Amazon EKS (Elastic Kubernetes Service) is a fully managed, cloud-based service that helps to build, secure, and maintain Kubernetes clusters with AWS.

It automates functions such as patching, node provisioning, and installing updates. The service allows node management functions for admins, as this allows for greater access control. EKS helps to automatically manage both the availability and scalability of a Kubernetes API server and the etcd persistence layer.

Those using AWS who wish to implement Kubernetes have two primary options: self-deployment or utilizing Amazon’s managed service. Both options have their own advantages and disadvantages.

AWS offers its own managed container orchestration service, Amazon Elastic Container Service (ECS), which has seen significant success. Another option is to run one’s own Kubernetes clusters on Amazon Elastic Compute Cloud (EC2). However, due to high demand, in 2017, Amazon introduced Elastic Container Service for Kubernetes (EKS) as a managed Kubernetes service.

To choose between EKS and self-managed Kubernetes, carefully consider the benefits and drawbacks of each option.

Kubernetes on AWS: Know your options

EKS, Amazon’s managed Kubernetes service, manages the control plane, comprising of elements like the etcd and Kubernetes API server, with integration to other AWS services such as Identity and Access Management (IAM).

The management infrastructure runs automatically across multiple availability zones, replacing any unhealthy nodes to ensure high availability, as well as handling all upgrades and patching.

For users, the EKS control plane functions as a transparent service. For the data plane, EKS users can choose from three options: self-managed nodes, EKS-managed node groups, or AWS Fargate.

EKS is a fully managed Kubernetes service provided by Amazon. With EKS, Amazon takes care of the management and maintenance of the Kubernetes control plane, which includes tasks such as scaling, upgrades, and patches. Additionally, EKS ensures high availability across multiple availability zones. This means that users only need to manage the worker nodes and the applications that run on top of them. This can be a more convenient option for users who want to focus on running their applications and don’t want to spend time managing the underlying infrastructure.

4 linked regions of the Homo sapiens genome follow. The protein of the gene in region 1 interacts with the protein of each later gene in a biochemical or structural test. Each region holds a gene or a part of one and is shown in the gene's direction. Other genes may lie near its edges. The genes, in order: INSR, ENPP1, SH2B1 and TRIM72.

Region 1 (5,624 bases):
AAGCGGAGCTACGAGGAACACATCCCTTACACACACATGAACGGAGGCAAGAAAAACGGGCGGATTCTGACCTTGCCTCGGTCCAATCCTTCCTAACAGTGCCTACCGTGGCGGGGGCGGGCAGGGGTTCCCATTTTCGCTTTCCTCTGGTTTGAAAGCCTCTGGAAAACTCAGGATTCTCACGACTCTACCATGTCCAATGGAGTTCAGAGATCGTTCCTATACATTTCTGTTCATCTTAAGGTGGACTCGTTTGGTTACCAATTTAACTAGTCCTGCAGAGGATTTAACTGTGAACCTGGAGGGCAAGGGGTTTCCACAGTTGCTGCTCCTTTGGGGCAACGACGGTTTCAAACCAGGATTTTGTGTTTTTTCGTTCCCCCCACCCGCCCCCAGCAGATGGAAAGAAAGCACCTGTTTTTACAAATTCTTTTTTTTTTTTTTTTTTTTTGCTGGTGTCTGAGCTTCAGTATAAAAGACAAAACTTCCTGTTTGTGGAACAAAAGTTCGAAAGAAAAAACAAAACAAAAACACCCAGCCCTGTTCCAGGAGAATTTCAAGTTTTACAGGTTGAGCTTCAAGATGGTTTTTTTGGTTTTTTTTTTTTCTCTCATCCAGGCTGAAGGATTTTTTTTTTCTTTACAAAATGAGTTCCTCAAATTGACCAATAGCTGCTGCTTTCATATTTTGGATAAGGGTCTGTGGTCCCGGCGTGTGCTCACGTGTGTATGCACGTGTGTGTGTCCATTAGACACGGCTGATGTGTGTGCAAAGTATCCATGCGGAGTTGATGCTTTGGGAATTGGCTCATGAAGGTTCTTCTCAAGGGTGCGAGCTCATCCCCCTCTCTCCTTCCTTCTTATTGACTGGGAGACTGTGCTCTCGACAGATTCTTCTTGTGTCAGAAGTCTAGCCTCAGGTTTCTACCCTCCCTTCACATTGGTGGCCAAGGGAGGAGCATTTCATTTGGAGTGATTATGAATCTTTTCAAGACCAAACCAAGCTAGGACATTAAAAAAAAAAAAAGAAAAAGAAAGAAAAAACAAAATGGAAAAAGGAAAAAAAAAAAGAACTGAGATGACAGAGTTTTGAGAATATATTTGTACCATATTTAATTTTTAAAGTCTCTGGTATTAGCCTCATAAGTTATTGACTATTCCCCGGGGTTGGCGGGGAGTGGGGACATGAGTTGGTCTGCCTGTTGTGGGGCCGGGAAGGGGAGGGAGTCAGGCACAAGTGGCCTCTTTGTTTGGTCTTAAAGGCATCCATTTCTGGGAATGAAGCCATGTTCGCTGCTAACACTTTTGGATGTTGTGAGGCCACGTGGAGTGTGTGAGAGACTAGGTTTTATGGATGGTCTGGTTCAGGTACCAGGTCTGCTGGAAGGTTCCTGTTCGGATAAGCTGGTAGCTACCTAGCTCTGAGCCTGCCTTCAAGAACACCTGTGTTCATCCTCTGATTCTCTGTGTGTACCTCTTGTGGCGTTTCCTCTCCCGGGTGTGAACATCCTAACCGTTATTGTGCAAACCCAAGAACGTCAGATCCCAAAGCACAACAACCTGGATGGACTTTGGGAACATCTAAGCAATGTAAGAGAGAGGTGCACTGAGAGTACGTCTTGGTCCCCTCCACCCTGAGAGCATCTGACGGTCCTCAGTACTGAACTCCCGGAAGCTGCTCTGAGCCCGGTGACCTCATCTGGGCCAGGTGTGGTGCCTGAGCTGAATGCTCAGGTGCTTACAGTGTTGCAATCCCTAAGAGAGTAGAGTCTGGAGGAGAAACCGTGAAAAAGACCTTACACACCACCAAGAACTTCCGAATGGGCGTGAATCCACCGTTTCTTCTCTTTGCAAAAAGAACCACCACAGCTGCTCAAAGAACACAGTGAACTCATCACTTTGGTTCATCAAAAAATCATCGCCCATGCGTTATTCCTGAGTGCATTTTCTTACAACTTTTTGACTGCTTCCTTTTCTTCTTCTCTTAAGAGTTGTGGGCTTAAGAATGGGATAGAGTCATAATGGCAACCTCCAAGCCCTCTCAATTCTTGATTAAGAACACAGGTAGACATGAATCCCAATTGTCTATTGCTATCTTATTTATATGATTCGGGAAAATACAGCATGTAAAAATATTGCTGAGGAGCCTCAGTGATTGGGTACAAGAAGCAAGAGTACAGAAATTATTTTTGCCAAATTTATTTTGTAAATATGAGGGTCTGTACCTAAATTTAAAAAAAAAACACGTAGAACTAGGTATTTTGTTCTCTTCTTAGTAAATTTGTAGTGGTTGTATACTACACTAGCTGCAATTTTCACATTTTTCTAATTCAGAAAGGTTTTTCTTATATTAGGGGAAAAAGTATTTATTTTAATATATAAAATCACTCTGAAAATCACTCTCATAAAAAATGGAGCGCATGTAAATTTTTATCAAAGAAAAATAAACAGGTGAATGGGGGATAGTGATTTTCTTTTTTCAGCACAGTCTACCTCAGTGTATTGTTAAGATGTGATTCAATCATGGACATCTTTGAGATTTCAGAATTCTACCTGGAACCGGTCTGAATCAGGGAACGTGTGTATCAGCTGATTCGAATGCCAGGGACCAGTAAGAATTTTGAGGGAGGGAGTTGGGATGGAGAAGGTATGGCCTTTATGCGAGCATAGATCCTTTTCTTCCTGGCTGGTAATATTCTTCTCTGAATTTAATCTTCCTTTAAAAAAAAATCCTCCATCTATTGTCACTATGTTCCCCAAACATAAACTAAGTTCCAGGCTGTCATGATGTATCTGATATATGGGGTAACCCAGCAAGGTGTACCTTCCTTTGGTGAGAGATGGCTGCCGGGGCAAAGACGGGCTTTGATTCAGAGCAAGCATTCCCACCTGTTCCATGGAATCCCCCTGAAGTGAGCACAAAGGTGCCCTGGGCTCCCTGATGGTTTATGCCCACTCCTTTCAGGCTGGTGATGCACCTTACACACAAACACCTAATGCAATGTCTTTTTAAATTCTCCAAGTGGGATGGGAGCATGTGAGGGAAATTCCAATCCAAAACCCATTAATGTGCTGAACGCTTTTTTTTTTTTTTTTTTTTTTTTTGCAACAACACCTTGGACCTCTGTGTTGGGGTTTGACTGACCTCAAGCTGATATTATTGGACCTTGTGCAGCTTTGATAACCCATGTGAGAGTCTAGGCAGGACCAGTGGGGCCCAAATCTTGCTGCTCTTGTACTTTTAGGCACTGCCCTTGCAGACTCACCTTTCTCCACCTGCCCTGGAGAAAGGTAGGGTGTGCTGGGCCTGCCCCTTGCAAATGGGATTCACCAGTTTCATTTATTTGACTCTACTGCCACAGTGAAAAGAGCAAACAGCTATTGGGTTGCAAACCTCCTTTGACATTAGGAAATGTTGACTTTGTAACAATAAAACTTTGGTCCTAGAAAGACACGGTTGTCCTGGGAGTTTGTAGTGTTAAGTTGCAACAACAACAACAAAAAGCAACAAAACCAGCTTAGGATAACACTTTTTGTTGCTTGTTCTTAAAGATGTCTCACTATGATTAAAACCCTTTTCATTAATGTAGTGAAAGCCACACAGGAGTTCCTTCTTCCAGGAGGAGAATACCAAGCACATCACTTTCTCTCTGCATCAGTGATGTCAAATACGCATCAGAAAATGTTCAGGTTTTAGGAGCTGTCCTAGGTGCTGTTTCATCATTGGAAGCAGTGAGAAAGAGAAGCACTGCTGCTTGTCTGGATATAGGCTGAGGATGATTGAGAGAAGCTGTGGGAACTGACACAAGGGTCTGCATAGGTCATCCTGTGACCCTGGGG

On the other hand, self-managed Kubernetes on AWS requires users to manage the entire Kubernetes cluster themselves. This includes managing the control plane and the worker nodes. Users will also need to handle tasks such as scaling, upgrades, and patches themselves. While this option requires more work and expertise, it does offer more flexibility and control over the Kubernetes cluster.

Another important aspect to consider is the cost. EKS is a paid service, and users will need to pay for the resources they use, such as the number of worker nodes, storage, and data transfer. While self-managed Kubernetes on AWS also incurs costs for the resources used, it can be more cost-effective for users who are comfortable managing the cluster themselves.

In summary, EKS is a convenient option for users who want to focus on running their applications and don’t want to spend time managing the underlying infrastructure. Self-managed Kubernetes on AWS, on the other hand, offers more flexibility and control over the cluster, but requires more work and expertise. Ultimately, the decision between EKS and self-managed Kubernetes on AWS will depend on your specific needs and requirements.